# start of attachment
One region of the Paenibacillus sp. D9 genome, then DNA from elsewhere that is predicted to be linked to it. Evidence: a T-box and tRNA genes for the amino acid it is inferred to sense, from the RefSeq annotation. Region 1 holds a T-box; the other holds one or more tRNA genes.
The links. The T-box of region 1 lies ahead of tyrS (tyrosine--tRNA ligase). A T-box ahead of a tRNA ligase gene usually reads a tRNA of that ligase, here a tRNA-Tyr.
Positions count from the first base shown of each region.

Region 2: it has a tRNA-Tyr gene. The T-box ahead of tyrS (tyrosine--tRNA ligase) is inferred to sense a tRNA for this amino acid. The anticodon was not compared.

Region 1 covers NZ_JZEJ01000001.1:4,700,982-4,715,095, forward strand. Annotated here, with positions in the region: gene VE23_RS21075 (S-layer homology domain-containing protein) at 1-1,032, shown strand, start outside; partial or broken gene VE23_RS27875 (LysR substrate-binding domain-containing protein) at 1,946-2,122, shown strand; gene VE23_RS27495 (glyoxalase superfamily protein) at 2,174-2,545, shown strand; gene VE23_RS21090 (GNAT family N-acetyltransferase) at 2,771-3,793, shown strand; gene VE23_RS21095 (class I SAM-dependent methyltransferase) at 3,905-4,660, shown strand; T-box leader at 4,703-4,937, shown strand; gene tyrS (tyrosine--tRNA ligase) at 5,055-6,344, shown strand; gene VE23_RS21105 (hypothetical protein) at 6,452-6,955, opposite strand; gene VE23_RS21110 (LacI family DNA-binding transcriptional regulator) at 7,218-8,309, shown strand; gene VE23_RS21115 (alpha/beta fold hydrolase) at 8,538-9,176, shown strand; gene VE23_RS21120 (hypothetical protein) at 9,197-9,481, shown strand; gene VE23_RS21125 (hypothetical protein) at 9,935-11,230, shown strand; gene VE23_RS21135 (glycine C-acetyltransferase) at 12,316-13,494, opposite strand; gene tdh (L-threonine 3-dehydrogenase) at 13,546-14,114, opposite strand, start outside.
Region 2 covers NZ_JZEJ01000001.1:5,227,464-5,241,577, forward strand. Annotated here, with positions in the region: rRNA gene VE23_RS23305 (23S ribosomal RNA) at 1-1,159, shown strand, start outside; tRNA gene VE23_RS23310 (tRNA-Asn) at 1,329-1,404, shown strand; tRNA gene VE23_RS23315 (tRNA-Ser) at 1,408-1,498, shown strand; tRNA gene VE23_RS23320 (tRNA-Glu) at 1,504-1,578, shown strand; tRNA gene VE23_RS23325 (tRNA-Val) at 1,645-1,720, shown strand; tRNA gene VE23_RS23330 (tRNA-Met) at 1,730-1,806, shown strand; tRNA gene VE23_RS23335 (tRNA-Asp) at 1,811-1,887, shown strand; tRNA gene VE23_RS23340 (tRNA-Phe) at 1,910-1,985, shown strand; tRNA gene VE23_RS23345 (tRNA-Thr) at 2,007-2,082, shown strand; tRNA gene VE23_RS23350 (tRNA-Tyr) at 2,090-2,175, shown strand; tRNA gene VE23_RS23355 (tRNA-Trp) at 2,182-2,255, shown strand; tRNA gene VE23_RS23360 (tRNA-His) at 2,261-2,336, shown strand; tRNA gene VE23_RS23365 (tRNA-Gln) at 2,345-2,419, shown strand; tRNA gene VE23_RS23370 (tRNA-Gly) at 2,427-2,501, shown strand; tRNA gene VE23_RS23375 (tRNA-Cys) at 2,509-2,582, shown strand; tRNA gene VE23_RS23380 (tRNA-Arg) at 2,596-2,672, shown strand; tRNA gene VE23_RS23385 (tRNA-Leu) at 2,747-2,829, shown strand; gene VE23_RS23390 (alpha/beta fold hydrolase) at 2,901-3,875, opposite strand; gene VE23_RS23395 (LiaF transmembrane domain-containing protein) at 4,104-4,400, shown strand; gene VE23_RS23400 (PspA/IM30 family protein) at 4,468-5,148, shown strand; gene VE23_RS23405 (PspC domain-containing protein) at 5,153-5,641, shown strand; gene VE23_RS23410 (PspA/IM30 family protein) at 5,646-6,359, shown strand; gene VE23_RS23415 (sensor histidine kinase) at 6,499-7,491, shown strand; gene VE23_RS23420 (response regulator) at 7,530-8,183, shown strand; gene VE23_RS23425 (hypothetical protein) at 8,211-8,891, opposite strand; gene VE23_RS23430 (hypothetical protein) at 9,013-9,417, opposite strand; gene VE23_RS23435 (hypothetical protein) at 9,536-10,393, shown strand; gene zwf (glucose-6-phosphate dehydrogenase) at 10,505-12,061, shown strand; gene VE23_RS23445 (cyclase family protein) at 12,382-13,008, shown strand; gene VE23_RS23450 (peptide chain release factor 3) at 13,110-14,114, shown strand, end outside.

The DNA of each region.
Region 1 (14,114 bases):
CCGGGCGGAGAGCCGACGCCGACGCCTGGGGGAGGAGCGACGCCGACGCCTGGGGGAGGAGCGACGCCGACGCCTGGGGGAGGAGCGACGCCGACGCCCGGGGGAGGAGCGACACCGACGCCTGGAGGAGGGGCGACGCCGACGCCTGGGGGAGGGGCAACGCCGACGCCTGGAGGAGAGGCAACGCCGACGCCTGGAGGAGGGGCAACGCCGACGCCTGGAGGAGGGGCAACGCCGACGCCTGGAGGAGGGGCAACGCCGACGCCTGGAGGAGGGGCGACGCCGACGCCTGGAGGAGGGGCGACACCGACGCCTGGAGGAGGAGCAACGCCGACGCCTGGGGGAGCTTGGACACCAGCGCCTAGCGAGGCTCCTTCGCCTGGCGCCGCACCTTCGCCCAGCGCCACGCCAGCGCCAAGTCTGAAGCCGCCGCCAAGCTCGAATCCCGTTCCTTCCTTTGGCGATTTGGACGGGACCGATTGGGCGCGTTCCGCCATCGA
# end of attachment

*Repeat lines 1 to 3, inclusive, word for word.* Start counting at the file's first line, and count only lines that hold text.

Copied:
One region of the Paenibacillus sp. D9 genome, then DNA from elsewhere that is predicted to be linked to it. Evidence: a T-box and tRNA genes for the amino acid it is inferred to sense, from the RefSeq annotation. Region 1 holds a T-box; the other holds one or more tRNA genes.
The links. The T-box of region 1 lies ahead of tyrS (tyrosine--tRNA ligase). A T-box ahead of a tRNA ligase gene usually reads a tRNA of that ligase, here a tRNA-Tyr.
Positions count from the first base shown of each region.